18. Which are the highest peaks in the US Arctic? Fodar settles the debate

    NASA Astrophysics Data System (ADS)

    Nolan, Matt; DesLauriers, Kit

    2016-06-01

    Though an outstanding achievement for their time, the United States Geological Survey (USGS) topographic maps of the eastern Alaskan Arctic nonetheless contain significant errors, and in this paper we address one of them. Specifically, USGS maps of different scale made in the late 1950s alternate between Mt. Chamberlin and Mt. Isto as the tallest peak in the US Arctic. Given that many of the peaks here are close in height and covered with glaciers, recent climate change may also have changed their height and their order. We resolved these questions using fodar, a new airborne photogrammetric technique that utilizes structure-from-motion (SfM) software and requires no ground control, and validated it using GPS measurements on the peaks as well as airborne lidar. Here we show that Mt. Chamberlin is currently the third tallest peak and that the order and elevations of the five tallest mountains in the US Arctic are Mt. Isto (2735.6 m), Mt. Hubley (2717.6 m), Mt. Chamberlin (2712.3 m), Mt. Michelson (2698.1 m), and an unnamed peak (2694.9 m); these heights are relative to the NAVD88 GEOID12A vertical datum. We find that it is indeed plausible that this ranking has changed over time and may continue to change as summit glaciers continue to shrink, though Mt. Isto will remain the highest under current climate trends. Mt. Isto is also over 100 m taller than the highest peak in Arctic Canada, making it the highest peak in the North American Arctic. Fodar elevations compared to within a few centimeters of our ground-based GPS measurements of the peaks made a few days later and our complete validation assessment indicates a measurement uncertainty of better than ±20 cm (95 % RMSE). By analyzing time series of fodar maps, we were able to detect topographic change on the centimeter level on these steep slopes, indicating that fodar can be used to measure mountain snow packs for water resource availability or avalanche danger, glacier volume change, and slope subsidence, as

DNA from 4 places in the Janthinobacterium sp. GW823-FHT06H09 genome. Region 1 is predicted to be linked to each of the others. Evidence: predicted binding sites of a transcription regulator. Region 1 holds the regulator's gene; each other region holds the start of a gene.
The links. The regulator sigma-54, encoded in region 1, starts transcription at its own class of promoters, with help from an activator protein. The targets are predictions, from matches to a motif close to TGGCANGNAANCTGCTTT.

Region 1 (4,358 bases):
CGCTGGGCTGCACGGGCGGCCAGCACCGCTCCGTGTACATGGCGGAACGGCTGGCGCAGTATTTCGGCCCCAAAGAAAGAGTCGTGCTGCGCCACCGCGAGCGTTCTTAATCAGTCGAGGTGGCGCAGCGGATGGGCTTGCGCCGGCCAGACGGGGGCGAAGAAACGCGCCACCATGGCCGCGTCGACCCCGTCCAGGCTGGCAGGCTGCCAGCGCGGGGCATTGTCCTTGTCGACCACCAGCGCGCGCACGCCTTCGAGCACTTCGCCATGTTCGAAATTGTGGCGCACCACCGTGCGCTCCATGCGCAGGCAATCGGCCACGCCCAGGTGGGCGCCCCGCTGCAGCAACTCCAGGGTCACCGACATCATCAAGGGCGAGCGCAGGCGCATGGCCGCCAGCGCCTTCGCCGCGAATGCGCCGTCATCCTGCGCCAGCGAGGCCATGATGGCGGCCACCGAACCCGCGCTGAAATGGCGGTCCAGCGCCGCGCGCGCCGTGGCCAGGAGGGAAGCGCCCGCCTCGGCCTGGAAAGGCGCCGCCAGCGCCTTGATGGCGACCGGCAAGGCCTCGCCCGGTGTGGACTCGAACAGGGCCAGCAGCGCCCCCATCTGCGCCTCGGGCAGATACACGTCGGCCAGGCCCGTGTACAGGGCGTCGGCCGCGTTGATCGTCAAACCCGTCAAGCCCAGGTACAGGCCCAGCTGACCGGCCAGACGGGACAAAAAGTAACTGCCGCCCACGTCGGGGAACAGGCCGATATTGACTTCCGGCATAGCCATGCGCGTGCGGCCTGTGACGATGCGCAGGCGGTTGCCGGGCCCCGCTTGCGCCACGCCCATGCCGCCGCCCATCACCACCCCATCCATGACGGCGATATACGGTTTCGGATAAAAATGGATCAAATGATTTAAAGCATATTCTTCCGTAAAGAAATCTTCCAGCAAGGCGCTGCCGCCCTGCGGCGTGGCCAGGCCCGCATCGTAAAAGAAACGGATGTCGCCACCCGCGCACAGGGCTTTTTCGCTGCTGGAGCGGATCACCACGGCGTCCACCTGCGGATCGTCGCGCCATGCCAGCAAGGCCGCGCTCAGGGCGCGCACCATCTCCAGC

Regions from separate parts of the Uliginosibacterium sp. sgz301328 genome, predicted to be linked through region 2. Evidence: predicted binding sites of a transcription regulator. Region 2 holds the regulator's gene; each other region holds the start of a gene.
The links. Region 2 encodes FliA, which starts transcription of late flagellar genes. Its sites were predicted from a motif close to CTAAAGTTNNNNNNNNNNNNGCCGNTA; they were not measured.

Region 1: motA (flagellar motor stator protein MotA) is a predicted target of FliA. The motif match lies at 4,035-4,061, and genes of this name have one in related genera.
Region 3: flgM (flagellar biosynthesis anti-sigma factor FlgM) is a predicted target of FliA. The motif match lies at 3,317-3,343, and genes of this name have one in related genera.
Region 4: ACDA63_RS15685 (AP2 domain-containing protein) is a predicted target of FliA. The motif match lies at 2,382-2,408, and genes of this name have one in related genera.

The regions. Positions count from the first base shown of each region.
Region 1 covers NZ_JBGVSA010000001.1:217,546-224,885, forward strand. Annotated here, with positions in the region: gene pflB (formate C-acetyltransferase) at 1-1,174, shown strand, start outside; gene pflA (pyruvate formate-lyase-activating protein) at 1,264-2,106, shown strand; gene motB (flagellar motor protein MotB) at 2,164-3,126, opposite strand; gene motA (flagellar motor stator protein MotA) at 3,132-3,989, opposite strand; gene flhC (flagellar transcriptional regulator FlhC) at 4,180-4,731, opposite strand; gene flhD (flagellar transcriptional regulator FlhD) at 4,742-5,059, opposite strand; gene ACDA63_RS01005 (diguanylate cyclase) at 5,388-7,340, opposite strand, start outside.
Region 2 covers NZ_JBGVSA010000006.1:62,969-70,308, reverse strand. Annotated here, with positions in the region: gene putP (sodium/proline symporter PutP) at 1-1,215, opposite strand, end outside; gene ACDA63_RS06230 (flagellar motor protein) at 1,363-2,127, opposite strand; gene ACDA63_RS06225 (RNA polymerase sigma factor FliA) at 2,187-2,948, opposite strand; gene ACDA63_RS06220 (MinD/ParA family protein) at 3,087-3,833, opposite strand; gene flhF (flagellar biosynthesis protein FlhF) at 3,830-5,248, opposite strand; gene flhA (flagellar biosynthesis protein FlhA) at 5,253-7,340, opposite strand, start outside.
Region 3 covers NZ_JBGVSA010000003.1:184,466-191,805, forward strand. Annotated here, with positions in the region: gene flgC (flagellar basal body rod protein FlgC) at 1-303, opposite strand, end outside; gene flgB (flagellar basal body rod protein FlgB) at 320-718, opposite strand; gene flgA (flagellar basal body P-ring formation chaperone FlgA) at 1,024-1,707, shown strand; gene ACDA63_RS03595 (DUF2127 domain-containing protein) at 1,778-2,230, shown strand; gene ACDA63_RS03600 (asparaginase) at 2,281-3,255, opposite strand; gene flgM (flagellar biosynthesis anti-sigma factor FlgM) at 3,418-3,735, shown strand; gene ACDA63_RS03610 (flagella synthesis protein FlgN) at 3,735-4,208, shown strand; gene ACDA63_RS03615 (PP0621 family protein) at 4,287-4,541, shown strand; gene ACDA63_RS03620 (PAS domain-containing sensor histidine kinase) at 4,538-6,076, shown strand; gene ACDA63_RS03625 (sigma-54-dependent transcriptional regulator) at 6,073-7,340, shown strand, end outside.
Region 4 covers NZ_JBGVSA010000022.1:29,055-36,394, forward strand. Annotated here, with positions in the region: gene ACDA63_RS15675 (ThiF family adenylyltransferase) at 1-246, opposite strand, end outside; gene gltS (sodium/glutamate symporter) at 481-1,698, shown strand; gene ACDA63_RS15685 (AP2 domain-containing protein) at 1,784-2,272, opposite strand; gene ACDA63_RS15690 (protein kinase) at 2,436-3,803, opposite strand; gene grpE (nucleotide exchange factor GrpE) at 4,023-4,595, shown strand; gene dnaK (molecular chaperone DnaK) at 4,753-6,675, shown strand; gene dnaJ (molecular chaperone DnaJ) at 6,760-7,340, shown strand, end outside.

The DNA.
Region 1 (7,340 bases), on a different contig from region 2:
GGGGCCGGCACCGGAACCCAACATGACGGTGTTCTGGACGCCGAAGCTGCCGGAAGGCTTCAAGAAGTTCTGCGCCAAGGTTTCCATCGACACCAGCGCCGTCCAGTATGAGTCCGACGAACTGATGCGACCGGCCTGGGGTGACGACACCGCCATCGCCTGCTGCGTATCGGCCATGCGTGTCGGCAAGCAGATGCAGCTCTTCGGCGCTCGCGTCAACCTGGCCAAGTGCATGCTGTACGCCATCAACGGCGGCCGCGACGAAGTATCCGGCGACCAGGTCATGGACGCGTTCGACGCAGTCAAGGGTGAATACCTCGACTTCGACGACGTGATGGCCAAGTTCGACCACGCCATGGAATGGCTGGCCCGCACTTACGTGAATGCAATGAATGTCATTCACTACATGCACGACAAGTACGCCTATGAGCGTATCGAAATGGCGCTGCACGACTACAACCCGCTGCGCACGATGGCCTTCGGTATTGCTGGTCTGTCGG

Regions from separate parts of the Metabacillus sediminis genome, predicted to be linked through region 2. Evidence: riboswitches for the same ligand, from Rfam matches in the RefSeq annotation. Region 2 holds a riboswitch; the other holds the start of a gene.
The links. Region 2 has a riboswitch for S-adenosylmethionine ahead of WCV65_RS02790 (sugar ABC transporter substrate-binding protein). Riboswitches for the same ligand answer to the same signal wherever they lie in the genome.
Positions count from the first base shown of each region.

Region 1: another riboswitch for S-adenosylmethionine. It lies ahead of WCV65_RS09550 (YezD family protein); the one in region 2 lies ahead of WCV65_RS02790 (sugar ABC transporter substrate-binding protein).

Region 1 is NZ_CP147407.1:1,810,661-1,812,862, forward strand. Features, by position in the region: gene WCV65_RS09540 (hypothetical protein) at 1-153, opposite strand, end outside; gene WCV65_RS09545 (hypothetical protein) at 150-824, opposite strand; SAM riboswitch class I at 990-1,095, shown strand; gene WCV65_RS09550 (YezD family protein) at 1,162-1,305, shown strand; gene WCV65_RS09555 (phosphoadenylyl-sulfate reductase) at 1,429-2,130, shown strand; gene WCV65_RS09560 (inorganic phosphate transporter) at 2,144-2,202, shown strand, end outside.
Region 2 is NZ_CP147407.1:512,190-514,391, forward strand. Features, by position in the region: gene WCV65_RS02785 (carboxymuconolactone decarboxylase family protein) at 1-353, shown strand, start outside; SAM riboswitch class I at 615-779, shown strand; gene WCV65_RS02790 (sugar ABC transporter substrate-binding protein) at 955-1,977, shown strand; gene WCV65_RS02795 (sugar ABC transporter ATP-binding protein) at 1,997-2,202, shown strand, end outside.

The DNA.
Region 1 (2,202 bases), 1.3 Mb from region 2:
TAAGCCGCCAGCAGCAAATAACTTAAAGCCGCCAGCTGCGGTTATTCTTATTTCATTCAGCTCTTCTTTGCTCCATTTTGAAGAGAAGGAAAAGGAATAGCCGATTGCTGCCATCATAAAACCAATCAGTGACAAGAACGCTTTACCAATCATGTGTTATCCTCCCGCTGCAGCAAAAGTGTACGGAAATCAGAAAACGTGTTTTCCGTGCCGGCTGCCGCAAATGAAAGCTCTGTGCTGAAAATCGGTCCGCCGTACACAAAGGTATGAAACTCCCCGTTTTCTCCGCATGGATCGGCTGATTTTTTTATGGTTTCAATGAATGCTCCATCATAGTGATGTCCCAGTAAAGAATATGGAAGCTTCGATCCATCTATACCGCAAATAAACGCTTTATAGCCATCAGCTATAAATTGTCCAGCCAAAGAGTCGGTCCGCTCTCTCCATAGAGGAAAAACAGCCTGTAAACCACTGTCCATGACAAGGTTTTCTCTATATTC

19. MERGING GALAXY CLUSTERS: OFFSET BETWEEN THE SUNYAEV-ZEL'DOVICH EFFECT AND X-RAY PEAKS

    SciTech Connect

    Molnar, Sandor M.; Hearn, Nathan C.; Stadel, Joachim G.

    2012-03-20

    Galaxy clusters, the most massive collapsed structures, have been routinely used to determine cosmological parameters. When using clusters for cosmology, the crucial assumption is that they are relaxed. However, subarcminute resolution Sunyaev-Zel'dovich (SZ) effect images compared with high-resolution X-ray images of some clusters show significant offsets between the two peaks. We have carried out self-consistent N-body/hydrodynamical simulations of merging galaxy clusters using FLASH to study these offsets quantitatively. We have found that significant displacements result between the SZ and X-ray peaks for large relative velocities for all masses used in our simulations as long as the impact parameters were about 100-250 kpc. Our results suggest that the SZ peak coincides with the peak in the pressure times the line-of-sight characteristic length and not the pressure maximum (as it would for clusters in equilibrium). The peak in the X-ray emission, as expected, coincides with the density maximum of the main cluster. As a consequence, the morphology of the SZ signal, and therefore the offset between the SZ and X-ray peaks, change with viewing angle. As an application, we compare the morphologies of our simulated images to observed SZ and X-ray images and mass surface densities derived from weak-lensing observations of the merging galaxy cluster CL0152-1357, we find that a large relative velocity of 4800 km s{sup -1} is necessary to explain the observations. We conclude that an analysis of the morphologies of multi-frequency observations of merging clusters can be used to put meaningful constraints on the initial parameters of the progenitors.